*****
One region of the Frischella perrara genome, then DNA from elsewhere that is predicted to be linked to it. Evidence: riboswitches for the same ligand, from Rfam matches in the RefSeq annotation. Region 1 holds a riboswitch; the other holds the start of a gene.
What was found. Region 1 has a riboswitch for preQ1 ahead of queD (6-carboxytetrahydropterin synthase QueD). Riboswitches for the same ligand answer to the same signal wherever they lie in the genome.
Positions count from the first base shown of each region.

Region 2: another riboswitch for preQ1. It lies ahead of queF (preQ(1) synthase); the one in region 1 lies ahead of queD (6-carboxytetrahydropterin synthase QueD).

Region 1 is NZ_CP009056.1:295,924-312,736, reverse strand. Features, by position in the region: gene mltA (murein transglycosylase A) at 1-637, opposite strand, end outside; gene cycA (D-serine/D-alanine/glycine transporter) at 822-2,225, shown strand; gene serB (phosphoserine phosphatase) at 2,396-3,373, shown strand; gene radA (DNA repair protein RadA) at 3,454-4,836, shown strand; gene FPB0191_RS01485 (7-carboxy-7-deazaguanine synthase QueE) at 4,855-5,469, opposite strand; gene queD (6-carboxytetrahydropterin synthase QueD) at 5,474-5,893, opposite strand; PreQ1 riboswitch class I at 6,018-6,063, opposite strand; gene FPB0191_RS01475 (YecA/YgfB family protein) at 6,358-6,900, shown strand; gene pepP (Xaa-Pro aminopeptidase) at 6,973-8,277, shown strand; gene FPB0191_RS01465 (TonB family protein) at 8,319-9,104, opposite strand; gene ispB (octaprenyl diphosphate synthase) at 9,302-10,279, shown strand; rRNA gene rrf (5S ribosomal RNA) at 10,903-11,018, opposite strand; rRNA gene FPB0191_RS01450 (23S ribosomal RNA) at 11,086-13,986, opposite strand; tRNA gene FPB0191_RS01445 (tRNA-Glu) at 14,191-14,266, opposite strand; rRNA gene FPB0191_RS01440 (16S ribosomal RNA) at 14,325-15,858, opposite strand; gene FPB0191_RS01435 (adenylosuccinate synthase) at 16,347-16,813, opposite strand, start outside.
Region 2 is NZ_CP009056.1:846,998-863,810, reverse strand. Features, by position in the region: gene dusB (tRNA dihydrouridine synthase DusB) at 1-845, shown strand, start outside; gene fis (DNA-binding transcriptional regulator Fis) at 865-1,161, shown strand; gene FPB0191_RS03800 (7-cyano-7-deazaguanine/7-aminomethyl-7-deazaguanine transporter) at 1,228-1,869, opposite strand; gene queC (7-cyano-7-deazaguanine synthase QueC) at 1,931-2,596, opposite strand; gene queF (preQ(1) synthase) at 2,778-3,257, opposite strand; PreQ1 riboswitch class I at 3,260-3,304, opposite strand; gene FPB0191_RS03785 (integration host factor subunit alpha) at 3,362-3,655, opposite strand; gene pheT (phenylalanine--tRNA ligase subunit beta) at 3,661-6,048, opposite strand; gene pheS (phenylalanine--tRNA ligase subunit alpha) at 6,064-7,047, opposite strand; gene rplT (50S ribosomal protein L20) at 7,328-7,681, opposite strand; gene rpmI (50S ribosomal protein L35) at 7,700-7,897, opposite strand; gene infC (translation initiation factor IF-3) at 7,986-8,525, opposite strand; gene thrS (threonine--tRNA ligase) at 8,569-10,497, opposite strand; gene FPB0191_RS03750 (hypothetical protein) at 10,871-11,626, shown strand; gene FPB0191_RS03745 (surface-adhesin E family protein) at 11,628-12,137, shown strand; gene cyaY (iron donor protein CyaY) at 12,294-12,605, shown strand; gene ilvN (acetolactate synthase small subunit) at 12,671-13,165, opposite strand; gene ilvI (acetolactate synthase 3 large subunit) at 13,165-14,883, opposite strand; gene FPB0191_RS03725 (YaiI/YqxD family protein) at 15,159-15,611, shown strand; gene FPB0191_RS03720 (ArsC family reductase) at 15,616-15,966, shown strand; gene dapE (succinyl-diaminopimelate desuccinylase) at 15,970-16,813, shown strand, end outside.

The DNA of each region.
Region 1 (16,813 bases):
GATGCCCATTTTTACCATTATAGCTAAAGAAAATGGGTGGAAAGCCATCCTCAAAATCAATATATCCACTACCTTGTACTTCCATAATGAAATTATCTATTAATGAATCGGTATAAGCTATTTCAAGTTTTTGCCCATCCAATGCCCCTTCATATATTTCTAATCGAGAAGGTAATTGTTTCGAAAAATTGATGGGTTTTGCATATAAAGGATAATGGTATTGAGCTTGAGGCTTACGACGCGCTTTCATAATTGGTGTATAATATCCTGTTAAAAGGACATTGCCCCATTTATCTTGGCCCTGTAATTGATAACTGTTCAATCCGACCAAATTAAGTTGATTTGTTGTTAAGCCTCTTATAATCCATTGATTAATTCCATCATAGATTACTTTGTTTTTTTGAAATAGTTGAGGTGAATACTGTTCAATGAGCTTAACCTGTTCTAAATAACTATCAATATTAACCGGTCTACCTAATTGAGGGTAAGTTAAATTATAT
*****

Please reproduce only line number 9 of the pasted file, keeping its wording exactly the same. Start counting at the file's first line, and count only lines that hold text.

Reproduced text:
GATGCCCATTTTTACCATTATAGCTAAAGAAAATGGGTGGAAAGCCATCCTCAAAATCAATATATCCACTACCTTGTACTTCCATAATGAAATTATCTATTAATGAATCGGTATAAGCTATTTCAAGTTTTTGCCCATCCAATGCCCCTTCATATATTTCTAATCGAGAAGGTAATTGTTTCGAAAAATTGATGGGTTTTGCATATAAAGGATAATGGTATTGAGCTTGAGGCTTACGACGCGCTTTCATAATTGGTGTATAATATCCTGTTAAAAGGACATTGCCCCATTTATCTTGGCCCTGTAATTGATAACTGTTCAATCCGACCAAATTAAGTTGATTTGTTGTTAAGCCTCTTATAATCCATTGATTAATTCCATCATAGATTACTTTGTTTTTTTGAAATAGTTGAGGTGAATACTGTTCAATGAGCTTAACCTGTTCTAAATAACTATCAATATTAACCGGTCTACCTAATTGAGGGTAAGTTAAATTATAT